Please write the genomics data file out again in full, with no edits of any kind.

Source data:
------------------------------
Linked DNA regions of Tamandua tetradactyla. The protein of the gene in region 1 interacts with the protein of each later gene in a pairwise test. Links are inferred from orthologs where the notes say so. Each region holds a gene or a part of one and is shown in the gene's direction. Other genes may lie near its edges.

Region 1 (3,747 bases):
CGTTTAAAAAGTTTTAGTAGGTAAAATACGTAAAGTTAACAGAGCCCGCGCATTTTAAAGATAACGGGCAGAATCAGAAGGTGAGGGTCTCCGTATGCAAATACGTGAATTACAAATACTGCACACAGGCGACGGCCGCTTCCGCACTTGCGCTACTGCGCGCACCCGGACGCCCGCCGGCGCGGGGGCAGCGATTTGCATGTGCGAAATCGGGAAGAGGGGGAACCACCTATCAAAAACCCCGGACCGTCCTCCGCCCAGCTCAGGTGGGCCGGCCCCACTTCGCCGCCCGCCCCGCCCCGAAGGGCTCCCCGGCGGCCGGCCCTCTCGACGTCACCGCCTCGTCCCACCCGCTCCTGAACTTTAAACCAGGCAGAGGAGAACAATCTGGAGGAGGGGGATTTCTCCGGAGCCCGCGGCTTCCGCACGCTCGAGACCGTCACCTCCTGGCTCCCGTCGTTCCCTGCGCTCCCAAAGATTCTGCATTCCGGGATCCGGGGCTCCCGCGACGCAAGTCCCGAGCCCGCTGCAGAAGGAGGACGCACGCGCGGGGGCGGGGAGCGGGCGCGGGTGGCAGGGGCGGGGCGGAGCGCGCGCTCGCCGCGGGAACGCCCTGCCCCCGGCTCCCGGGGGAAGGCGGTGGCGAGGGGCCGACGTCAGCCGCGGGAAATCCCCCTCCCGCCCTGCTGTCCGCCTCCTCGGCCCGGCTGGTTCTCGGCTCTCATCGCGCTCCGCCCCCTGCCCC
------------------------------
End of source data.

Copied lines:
Linked DNA regions of Tamandua tetradactyla. The protein of the gene in region 1 interacts with the protein of each later gene in a pairwise test. Links are inferred from orthologs where the notes say so. Each region holds a gene or a part of one and is shown in the gene's direction. Other genes may lie near its edges.

Region 1 (3,747 bases):
CGTTTAAAAAGTTTTAGTAGGTAAAATACGTAAAGTTAACAGAGCCCGCGCATTTTAAAGATAACGGGCAGAATCAGAAGGTGAGGGTCTCCGTATGCAAATACGTGAATTACAAATACTGCACACAGGCGACGGCCGCTTCCGCACTTGCGCTACTGCGCGCACCCGGACGCCCGCCGGCGCGGGGGCAGCGATTTGCATGTGCGAAATCGGGAAGAGGGGGAACCACCTATCAAAAACCCCGGACCGTCCTCCGCCCAGCTCAGGTGGGCCGGCCCCACTTCGCCGCCCGCCCCGCCCCGAAGGGCTCCCCGGCGGCCGGCCCTCTCGACGTCACCGCCTCGTCCCACCCGCTCCTGAACTTTAAACCAGGCAGAGGAGAACAATCTGGAGGAGGGGGATTTCTCCGGAGCCCGCGGCTTCCGCACGCTCGAGACCGTCACCTCCTGGCTCCCGTCGTTCCCTGCGCTCCCAAAGATTCTGCATTCCGGGATCCGGGGCTCCCGCGACGCAAGTCCCGAGCCCGCTGCAGAAGGAGGACGCACGCGCGGGGGCGGGGAGCGGGCGCGGGTGGCAGGGGCGGGGCGGAGCGCGCGCTCGCCGCGGGAACGCCCTGCCCCCGGCTCCCGGGGGAAGGCGGTGGCGAGGGGCCGACGTCAGCCGCGGGAAATCCCCCTCCCGCCCTGCTGTCCGCCTCCTCGGCCCGGCTGGTTCTCGGCTCTCATCGCGCTCCGCCCCCTGCCCC